Searching over 5,500,000 cases.


searching
Buy This Entire Record For $7.95

Download the entire decision to receive the complete text, official citation,
docket number, dissents and concurrences, and footnotes for this case.

Learn more about what you receive with purchase of this case.

Fischer v. Forrest

United States District Court, S.D. New York

February 28, 2017

JAMES H. FISCHER, Plaintiff,
v.
STEPHEN T. FORREST, JR., SANDRA F. FORREST, SHANE R. GEBAUER, and BRUSHY MOUNTAIN BEE FARM, INC., Defendants.

          OPINION & ORDER

          ANDREW J. PECK, United States Magistrate Judge

         It is time, once again, to issue a discovery wake-up call to the Bar in this District:[1]the Federal Rules of Civil Procedure were amended effective December 1, 2015, and one change that affects the daily work of every litigator is to Rule 34. Specifically (and I use that term advisedly), responses to discovery requests must:

• State grounds for objections with specificity;
• An objection must state whether any responsive materials are being withheld on the basis of that objection; and
• Specify the time for production and, if a rolling production, when production will begin and when it will be concluded.

         Most lawyers who have not changed their "form file" violate one or more (and often all three) of these changes.

         Rule 34(b)(2)(B)-(C) as amended states (new language in bold):

(B) Responding to Each Item. For each item or category, the response must either state that inspection and related activities will be permitted as requested or state with specificity the grounds for objecting to the request, including the reasons. The responding party may state that it will produce copies of documents or of electronically stored information instead of permitting inspection. The production must then be completed no later than the time for inspection specified in the request or another reasonable time specified in the response.
(C) Objections. An objection must state whether any responsive materials are being withheld on the basis of that objection. An objection to part of a request must specify the part and permit inspection of the rest.

         The 2015 Advisory Committee Notes to Rule 34 emphasize the reasons for the amendments:

Rule 34(b)(2)(B) is amended to require that objections to Rule 34 requests be stated with specificity. This provision adopts the language of Rule 33(b)(4), eliminating any doubt that less specific objections might be suitable under Rule 34. The specificity of the objection ties to the new provision in Rule 34(b)(2)(C) directing that an objection must state whether any responsive materials are being withheld on the basis of that objection. An objection may state that a request is overboard, but if the objection recognizes that some part of the request is appropriate the objection should state the scope that is not overbroad. Examples would be a statement that the responding party will limit the search to documents or electronically stored information created within a given period of time prior to the events in suit, or to specified sources. When there is such an objection, the statement of what has been withheld can properly identify as matters "withheld" anything beyond the scope of the search specified in the objection.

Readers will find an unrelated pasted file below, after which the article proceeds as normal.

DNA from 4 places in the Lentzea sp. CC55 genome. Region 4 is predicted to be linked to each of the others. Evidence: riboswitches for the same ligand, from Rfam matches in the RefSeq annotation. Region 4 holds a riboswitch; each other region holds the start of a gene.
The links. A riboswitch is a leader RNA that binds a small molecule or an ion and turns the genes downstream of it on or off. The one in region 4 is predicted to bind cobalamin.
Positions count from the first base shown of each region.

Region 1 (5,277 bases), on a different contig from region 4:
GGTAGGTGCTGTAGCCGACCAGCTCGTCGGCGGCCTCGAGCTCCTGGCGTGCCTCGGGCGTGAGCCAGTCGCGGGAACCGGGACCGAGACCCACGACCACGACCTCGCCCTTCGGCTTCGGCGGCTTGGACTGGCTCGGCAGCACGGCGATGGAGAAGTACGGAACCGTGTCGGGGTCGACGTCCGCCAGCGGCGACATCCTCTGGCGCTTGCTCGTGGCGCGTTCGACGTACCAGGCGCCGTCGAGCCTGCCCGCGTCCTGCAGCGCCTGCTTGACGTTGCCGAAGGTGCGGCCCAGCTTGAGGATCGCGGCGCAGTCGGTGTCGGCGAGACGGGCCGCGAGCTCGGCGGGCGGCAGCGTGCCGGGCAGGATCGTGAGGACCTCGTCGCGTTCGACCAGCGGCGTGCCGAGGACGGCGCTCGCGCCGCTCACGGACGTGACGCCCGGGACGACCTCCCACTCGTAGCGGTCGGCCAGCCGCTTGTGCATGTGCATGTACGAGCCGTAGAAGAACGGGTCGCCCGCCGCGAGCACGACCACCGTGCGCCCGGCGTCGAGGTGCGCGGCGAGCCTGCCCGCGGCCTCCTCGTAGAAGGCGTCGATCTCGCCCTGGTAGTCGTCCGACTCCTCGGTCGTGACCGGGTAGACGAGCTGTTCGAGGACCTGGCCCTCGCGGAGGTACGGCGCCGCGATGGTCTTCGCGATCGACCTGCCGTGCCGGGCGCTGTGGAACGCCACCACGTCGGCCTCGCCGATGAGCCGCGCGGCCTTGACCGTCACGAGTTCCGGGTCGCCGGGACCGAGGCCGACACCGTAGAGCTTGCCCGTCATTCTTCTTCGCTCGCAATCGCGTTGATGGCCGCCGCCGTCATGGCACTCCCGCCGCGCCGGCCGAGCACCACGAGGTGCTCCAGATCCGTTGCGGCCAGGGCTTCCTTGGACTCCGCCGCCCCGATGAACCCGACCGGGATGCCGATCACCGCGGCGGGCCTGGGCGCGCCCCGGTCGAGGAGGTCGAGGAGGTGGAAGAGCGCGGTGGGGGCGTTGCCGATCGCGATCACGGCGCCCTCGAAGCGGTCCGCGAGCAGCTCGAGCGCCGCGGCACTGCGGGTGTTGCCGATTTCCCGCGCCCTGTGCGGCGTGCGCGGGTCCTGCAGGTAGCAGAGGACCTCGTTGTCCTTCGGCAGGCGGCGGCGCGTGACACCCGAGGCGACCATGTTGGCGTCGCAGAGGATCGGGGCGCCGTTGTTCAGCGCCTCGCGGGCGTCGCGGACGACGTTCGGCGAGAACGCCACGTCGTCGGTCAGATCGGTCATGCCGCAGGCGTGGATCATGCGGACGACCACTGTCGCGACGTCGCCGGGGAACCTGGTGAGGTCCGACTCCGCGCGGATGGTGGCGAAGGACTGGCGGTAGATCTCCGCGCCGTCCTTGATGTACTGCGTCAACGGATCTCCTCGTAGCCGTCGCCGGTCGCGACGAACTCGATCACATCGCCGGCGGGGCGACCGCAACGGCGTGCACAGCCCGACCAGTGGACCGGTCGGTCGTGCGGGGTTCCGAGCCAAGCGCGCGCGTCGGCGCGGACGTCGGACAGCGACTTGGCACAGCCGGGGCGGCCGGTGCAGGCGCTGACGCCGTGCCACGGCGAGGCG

Rule 34(b)(2)(B) is further amended to reflect the common practice of producing copies of documents or electronically stored information rather than simply permitting inspection. The response to the request must state that copies will be produced. The production must be completed either by the time for inspection specified in the request or by another reasonable time specifically identified in the response. When it is necessary to make the production in stages the response should specify the beginning and end dates of the production.
Rule 34(b)(2)(C) is amended to provide that an objection to a Rule 34 request must state whether anything is being withheld on the basis of the objection. This amendment should end the confusion that frequently arises when a producing party states several objections and still produces information, leaving the requesting party uncertain whether any relevant and responsive information has been withheld on the basis of the objections. The producing party does not need to provide a detailed description or log of all documents withheld, but does need to alert other parties to the fact that documents have been withheld and thereby facilitate an informed discussion of the objection. An objection ...

Buy This Entire Record For $7.95

Download the entire decision to receive the complete text, official citation,
docket number, dissents and concurrences, and footnotes for this case.

Learn more about what you receive with purchase of this case.